How to cope with a watery deluge

Jonathan Christie explains why the recent flood damage should teach us to be prepared

Rising rivers, early spring and tornadoes – Britain's climate is clearly becoming more extreme. For thousands of homeowners in the UK, flooding is just a grim fact of life. But for others, the recent flash floods across the Midlands and the North were an unwelcome surprise, and insurance companies are bracing themselves for thousands of fresh claims. Acts of God and the havoc they wreak are tricky to predict, but doing your homework and preparing for the worst may take the edge off of any deluge or tempest heading our way.

Am I in the line of fire?

Whether you're concerned about your current home or worried about an impending purchase, you can establish the risk of flooding to your property through the environment agency's website (environment-agency.gov.uk). A simple postcode search provides a map that shows the different levels of risk. Inland flooding, tidal flooding and high-risk areas are displayed. It can be startling to see a large, blue smudge running across your property's (or future property's) location – if you have concerns or need clarification on what the actualy risks are, contact the environment agency directly, or your local council.

Often, simple precautions can minimise the chances of flood or storm damage. Securing lawn furniture, checking nearby trees, repairing your gutters, tiles and roofs and ensuring any nearby streams or watercourses are regularly dredged and cleared can all help – even if this means getting your wellies on and doing it yourself. Local knowledge can be a good source of information, especially if there are older residents nearby. They might let you know if there have been any recurring problems or about just that one blocked culvert in 1958.

What should I do if a storm hits?

If you suffer storm or flood damage, notify your insurance company as soon as possible – most have 24-hour helplines. Your services may need to be checked, so contact your electricity, gas or water providers and, in the case of floods, be wary of contaminated water – run your taps through for a few minutes before use.

Storms can leave properties in a precarious state and older homes that suffer from a soaking mustn't dry out too quickly, as this can cause even more damage. There will inevitably be repairs and, in the wake of last week's storms and floods, the Federation of Master Builders (FMB) has issued a warning to people to check the credentials of any builders they may employ.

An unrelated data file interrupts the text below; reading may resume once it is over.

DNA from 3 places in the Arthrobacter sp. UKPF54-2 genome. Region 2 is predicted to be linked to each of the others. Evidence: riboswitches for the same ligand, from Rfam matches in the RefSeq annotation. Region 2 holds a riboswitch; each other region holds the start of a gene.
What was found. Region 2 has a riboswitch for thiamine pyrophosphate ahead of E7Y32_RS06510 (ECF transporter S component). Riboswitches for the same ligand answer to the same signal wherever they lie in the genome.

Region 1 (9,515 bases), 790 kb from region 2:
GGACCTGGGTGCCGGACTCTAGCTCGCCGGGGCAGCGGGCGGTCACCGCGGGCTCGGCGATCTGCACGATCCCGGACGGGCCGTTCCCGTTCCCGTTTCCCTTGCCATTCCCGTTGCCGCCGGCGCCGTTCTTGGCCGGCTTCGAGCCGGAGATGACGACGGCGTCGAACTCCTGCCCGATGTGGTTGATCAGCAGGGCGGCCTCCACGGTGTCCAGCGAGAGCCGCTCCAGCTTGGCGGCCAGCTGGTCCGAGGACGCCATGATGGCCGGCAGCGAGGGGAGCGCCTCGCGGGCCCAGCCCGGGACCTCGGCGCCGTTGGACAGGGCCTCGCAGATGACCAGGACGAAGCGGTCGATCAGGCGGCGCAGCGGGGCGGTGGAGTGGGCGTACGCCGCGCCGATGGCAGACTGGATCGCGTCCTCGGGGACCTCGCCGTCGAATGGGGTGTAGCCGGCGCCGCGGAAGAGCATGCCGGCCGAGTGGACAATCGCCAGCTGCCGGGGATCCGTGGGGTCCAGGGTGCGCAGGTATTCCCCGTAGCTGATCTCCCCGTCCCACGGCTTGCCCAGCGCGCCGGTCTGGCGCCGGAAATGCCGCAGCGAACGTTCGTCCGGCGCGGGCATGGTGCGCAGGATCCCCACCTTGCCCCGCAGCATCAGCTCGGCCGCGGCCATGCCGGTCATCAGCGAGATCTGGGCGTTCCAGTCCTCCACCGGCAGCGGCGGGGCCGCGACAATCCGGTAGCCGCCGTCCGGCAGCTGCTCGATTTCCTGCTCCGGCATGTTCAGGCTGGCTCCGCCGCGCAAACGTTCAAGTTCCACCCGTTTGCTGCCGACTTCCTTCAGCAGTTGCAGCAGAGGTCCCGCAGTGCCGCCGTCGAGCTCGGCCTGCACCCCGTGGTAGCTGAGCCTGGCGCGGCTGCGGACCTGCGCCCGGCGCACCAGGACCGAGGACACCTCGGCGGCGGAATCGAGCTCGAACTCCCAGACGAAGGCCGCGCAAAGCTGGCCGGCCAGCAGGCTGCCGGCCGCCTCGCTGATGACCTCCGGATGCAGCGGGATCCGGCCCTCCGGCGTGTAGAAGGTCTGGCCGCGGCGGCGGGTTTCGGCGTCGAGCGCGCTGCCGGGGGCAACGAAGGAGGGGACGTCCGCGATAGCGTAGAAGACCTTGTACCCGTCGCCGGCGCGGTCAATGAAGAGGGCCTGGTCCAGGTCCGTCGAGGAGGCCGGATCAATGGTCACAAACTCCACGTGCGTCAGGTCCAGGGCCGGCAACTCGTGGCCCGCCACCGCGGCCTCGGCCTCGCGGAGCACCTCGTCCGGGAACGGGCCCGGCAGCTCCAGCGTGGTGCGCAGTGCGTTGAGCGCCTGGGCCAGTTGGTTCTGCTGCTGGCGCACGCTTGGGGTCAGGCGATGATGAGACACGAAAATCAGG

Richard Diment, the FMB's director general says, "Many people will be in a hurry to repair damage, but rogue builders will be preying on unsuspecting and sometimes desperate people who need to fix their homes quickly."

Some of the guidelines they've issued include: avoid dealing in cash; never pay in full up front; don't employ someone who knocks at your door asking for work; and agree a contract. The FMB's free Find-A-Builder service is available at www.findabuilder. co.uk or on 08000 152 522. Finally, keep all receipts and approve any work valued over £500 with your insurers.

How do I know if I'm adequately insured?

There are more than 2 million homes in the UK that are at risk from flooding and yet, even after the storms of January this year, it's estimated that a third of households are still not insured. Being covered will ease a lot of pain after a battering from the elements, so check your existing policy is up to date.

Kelly Ostler from the Association of British Insurers says the most common mistake made by homeowners is being under-insured.

"Ensuring you have enough cover on your buildings and contents insurance is something many people forget to check," she says.

"Good practice is to read through your annual renewal and make sure that any home improvements like loft extensions and conservatories, as well as high-value items like flat-screen TVs, are added to your policy. This doesn't always mean your premium will increase, but it will ensure you have enough cover should the worst happen."

With the average flood claim costing about £25,000, make sure you're not going to be short-changed. Check also that there are no exclusions in the small print. Some policies will cover the repair of a broken roof tile, but not the damage caused by any subsequent leaks.